Eagles trade J.J. Arcega-Whiteside: Who is Ugo Amadi?

·4 min read

5 things to know about new Eagles DB Ugo Amadi after JJAW trade originally appeared on NBC Sports Philadelphia

The Eagles traded former second-round pick J.J. Arcega-Whiteside on Monday after three disappointing seasons as a receiver and a brief stint this summer as a tight end.

Arcega-Whiteside will get a chance to stick in a new city and the Eagles will get a closer look at defensive back Ugo Amadi, the return in the deal.

Who is Amadi?

Here are five things to know about the newest Eagle:

1. This definitely feels like a deal swapping two players who were going to get released anyway. JJAW was fighting an uphill battle to make the Eagles’ roster as a tight end. We don’t know yet if the Seahawks view him as a receiver or a tight end going forward. But Seattle might end up being a nice landing spot for former Eagles’ second-round picks. It’s still the home of 2017 second-round pick Sidney Jones.

Amadi was headed for a release too. ESPN’s Brady Henderson reported as much on Monday.

In addition, Henderson reported that Amadi had recently been with the Seahawks’ third-string defense.

2. The Seahawks drafted Amadi in the fourth round in 2019 out of Oregon. In his three-year NFL career, Amadi has played in 47 games with 12 starts, 7 of which came last season. In his career, Amadi has 125 tackles, 13 pass breakups, 1 interception and 2 forced fumbles.

He has also been a significant contributor on special teams with 580 special teams snaps over his first three years in the NFL. Add another gunner to the Eagles’ roster.

Here are his snap count totals in the NFL:

2019: 76 defensive (7%), 246 special teams (54%)

2020: 551 defensive (54%), 107 special teams (28%)

2021: 691 defensive (55%), 227 special teams (49%)

3. The Eagles like to have some versatility in the secondary and Amadi offers a little bit of that even with his size (5-9, 201 pounds). The Eagles officially list Amadi as a defensive back, but he has primarily been a nickel corner throughout his time in the NFL.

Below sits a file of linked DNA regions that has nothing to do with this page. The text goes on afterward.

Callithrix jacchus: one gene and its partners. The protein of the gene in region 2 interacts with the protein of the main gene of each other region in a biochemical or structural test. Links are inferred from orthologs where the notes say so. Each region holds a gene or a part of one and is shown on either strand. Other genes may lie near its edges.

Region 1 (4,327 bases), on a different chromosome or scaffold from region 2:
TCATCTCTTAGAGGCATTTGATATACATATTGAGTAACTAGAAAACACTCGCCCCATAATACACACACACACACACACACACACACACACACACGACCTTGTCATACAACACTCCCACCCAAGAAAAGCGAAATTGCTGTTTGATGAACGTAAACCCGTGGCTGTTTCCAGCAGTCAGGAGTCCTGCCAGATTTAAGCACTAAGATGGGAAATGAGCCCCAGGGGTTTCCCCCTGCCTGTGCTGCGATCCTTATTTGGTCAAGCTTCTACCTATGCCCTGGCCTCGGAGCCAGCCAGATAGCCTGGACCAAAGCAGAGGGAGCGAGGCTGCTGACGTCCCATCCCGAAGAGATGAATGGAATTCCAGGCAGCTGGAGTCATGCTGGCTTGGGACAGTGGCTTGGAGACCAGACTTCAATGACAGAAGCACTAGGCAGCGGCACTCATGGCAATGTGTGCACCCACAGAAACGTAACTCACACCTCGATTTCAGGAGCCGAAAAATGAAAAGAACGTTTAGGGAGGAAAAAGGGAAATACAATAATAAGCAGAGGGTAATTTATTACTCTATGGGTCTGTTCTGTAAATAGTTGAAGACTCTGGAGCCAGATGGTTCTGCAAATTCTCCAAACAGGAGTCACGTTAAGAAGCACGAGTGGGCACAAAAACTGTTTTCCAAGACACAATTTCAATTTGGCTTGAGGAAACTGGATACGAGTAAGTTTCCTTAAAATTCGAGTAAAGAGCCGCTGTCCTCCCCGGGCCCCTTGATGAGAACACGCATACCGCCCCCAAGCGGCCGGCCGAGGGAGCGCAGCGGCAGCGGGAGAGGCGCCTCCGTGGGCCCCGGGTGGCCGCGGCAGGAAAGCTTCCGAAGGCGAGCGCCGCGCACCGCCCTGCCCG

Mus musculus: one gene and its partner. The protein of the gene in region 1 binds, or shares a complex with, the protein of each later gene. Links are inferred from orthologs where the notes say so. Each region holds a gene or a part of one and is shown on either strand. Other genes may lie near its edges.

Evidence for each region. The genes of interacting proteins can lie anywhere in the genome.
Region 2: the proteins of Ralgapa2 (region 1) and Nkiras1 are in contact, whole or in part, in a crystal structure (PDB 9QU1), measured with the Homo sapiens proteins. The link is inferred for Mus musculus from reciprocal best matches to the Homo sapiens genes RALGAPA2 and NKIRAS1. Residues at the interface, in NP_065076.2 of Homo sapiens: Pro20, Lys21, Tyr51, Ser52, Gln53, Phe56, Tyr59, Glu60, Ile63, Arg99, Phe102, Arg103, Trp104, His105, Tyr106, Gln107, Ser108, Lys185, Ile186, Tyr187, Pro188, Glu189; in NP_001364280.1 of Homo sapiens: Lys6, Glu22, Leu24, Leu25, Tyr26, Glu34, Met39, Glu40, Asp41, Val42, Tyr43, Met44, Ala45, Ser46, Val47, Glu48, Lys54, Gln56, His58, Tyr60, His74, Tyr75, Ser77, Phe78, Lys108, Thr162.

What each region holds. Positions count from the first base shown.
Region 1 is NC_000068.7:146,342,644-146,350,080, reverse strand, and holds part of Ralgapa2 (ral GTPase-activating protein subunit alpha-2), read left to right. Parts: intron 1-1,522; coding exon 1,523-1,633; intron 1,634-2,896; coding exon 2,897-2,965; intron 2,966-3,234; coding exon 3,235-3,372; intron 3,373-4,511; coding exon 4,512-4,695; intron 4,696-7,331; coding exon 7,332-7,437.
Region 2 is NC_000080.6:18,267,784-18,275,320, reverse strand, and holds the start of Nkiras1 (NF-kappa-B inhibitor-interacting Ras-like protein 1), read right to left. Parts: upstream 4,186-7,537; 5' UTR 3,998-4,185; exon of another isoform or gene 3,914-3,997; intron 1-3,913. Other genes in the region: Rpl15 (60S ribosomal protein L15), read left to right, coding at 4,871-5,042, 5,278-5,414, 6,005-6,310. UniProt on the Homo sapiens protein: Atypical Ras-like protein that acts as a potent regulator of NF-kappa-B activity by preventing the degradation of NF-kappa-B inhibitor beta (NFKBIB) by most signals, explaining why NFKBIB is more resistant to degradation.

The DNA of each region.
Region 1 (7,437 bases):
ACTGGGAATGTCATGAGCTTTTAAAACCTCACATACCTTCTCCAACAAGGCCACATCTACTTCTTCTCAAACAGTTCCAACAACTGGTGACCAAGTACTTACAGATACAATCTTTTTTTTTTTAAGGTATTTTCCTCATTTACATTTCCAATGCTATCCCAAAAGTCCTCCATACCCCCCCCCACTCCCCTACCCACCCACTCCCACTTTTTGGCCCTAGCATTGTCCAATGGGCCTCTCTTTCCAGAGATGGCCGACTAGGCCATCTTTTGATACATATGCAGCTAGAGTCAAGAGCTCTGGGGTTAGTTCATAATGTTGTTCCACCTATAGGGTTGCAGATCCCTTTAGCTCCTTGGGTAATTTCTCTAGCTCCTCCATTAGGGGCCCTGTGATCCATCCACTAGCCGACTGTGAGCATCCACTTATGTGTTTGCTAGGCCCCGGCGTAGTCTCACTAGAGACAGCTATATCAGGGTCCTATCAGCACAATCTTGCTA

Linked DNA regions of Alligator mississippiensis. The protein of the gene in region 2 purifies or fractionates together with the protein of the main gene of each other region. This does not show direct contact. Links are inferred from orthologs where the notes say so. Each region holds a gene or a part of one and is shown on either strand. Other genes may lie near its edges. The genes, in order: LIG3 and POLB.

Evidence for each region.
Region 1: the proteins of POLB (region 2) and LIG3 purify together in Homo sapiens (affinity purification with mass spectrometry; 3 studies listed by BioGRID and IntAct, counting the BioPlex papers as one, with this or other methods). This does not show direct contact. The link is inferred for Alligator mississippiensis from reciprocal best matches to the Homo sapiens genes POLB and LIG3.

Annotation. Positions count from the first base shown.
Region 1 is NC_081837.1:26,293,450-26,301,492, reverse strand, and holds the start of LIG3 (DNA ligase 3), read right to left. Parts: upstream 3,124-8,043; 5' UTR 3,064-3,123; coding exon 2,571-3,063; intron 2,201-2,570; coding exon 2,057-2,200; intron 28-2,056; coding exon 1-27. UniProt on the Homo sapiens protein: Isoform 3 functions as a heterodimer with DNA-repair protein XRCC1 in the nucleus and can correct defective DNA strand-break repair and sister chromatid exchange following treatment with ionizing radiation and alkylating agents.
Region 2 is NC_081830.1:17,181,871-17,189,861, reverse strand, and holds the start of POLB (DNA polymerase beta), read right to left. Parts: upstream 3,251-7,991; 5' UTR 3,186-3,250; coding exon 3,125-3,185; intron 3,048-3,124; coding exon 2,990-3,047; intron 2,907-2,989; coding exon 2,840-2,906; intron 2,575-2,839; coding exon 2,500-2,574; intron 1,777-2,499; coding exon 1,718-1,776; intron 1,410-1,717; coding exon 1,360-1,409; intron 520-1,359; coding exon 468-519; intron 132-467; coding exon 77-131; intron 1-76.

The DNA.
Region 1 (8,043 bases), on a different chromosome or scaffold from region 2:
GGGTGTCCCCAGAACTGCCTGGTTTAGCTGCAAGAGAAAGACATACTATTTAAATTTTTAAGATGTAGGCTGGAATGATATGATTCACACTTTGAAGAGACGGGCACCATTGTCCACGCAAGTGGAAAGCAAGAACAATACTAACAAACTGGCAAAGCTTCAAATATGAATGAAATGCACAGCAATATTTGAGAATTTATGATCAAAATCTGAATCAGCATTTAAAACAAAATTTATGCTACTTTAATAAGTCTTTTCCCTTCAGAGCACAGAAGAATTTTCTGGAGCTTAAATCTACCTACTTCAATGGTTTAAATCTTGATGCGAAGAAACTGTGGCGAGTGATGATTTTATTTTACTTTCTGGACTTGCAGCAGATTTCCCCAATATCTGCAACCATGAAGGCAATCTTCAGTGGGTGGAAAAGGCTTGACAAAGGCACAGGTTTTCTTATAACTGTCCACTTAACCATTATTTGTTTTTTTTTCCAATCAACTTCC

In fact, according to ProFootballFocus, he has primarily played in the slot — 81.5% of his snaps over the last three years have come as a nickel corner.

But Amadi has played some at safety in the NFL and a bunch in college. The Eagles aren’t necessarily averse to using smaller players in a safety role either. This summer, they have been playing fellow 5-9 nickel corner Josiah Scott as a safety.

4. Amadi was a four-year contributor at Oregon, playing in 48 games in his college career. He had nine interceptions in his college career and broke up 25 passes. He scored four touchdowns in his final two seasons with the Ducks; three of those touchdowns came on pick-6s.

In the pre-draft process in 2019, NFL.com’s Lance Zierlein projected Amadi to go in the 6-7th round range but he went a little earlier — 4-132.

“Amadi lacks a clean fit from a positional standpoint, but he's a productive player with good toughness who improved each season,” Zierlein wrote. “He lacks recovery burst and the height to handle downfield jump-balls and he lacks coverage twitch against slots, but he's strong and physical in press and is a willing run supporter which gives him a shot as a sub-package down safety with punt return talent.”

While Amadi has become a major special teams contributor, he has not returned any punts in the NFL. He returned 14 for 223 (15.9) and a touchdown in his senior year at Oregon.

5. His full name is Ugochukwu Amadi (oo-go-choo-koo uh-MOD-ee), but he goes by Ugo. Amadi grew up in Tennessee and was a four-star prospect by ESPN and Rivals. He enrolled early at Oregon (in January of 2015).

One thing that will endear him to Eagles’ fans: Back in 2020, Amadi told the Seahawks’ website that his favorite team to play is the Dallas Cowboys:

"My favorite team to play against would be the Dallas Cowboys simply because of their tradition. Growing up as a kid, I always wanted to play against them. Another reason is because I heard the saying 'how 'bout them Cowboys' a lot when I was younger. It made me want to play them even more."

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